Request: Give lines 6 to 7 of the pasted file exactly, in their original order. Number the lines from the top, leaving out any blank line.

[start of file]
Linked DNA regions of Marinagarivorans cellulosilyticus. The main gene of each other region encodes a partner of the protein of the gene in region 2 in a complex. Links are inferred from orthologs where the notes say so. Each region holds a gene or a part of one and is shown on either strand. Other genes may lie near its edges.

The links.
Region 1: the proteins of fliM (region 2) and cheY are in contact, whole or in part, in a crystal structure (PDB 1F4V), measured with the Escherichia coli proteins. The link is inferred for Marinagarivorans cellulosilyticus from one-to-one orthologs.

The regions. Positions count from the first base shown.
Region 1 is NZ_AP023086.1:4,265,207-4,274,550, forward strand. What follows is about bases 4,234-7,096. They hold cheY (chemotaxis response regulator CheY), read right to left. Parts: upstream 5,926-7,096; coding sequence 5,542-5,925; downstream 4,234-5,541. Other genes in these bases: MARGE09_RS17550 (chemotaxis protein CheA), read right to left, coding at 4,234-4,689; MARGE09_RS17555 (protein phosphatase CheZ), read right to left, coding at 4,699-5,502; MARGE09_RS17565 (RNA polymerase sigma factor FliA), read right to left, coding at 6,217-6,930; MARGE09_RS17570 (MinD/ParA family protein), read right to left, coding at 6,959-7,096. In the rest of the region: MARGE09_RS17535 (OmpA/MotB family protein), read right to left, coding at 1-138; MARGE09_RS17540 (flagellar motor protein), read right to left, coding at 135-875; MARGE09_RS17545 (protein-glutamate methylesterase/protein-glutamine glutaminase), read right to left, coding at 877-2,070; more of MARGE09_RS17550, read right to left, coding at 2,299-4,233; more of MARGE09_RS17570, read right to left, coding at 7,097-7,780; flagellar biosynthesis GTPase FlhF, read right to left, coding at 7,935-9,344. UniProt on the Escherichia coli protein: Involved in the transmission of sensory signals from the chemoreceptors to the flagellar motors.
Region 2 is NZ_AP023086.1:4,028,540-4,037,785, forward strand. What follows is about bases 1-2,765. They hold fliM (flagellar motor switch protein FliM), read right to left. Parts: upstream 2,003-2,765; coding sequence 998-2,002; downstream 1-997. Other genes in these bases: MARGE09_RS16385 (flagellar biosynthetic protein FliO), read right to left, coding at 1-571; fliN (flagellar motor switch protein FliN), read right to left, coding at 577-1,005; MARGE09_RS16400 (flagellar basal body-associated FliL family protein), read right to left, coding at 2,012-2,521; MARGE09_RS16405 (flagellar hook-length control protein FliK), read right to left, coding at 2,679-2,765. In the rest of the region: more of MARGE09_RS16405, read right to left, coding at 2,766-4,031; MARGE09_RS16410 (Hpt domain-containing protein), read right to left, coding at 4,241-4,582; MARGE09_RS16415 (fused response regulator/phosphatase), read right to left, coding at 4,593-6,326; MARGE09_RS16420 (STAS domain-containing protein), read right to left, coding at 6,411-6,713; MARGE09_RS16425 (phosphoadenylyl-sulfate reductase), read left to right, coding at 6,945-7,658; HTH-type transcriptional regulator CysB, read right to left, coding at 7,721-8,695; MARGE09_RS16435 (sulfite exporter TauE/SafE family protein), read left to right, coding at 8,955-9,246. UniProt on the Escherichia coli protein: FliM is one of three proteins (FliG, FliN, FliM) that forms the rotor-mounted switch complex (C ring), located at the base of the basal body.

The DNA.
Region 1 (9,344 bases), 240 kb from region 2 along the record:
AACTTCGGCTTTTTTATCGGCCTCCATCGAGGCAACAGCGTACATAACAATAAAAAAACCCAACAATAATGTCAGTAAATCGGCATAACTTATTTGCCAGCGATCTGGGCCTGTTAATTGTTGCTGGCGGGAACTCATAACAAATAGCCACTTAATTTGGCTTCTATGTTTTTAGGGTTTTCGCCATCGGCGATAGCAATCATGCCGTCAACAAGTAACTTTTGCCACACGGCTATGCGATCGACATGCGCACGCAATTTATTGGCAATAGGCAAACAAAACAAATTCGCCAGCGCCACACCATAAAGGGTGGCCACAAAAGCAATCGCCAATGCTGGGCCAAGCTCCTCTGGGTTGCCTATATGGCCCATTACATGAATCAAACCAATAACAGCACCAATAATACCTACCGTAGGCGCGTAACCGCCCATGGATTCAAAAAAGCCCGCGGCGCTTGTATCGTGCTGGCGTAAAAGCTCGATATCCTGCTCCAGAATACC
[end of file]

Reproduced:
Region 2 is NZ_AP023086.1:4,028,540-4,037,785, forward strand. What follows is about bases 1-2,765. They hold fliM (flagellar motor switch protein FliM), read right to left. Parts: upstream 2,003-2,765; coding sequence 998-2,002; downstream 1-997. Other genes in these bases: MARGE09_RS16385 (flagellar biosynthetic protein FliO), read right to left, coding at 1-571; fliN (flagellar motor switch protein FliN), read right to left, coding at 577-1,005; MARGE09_RS16400 (flagellar basal body-associated FliL family protein), read right to left, coding at 2,012-2,521; MARGE09_RS16405 (flagellar hook-length control protein FliK), read right to left, coding at 2,679-2,765. In the rest of the region: more of MARGE09_RS16405, read right to left, coding at 2,766-4,031; MARGE09_RS16410 (Hpt domain-containing protein), read right to left, coding at 4,241-4,582; MARGE09_RS16415 (fused response regulator/phosphatase), read right to left, coding at 4,593-6,326; MARGE09_RS16420 (STAS domain-containing protein), read right to left, coding at 6,411-6,713; MARGE09_RS16425 (phosphoadenylyl-sulfate reductase), read left to right, coding at 6,945-7,658; HTH-type transcriptional regulator CysB, read right to left, coding at 7,721-8,695; MARGE09_RS16435 (sulfite exporter TauE/SafE family protein), read left to right, coding at 8,955-9,246. UniProt on the Escherichia coli protein: FliM is one of three proteins (FliG, FliN, FliM) that forms the rotor-mounted switch complex (C ring), located at the base of the basal body.

The DNA.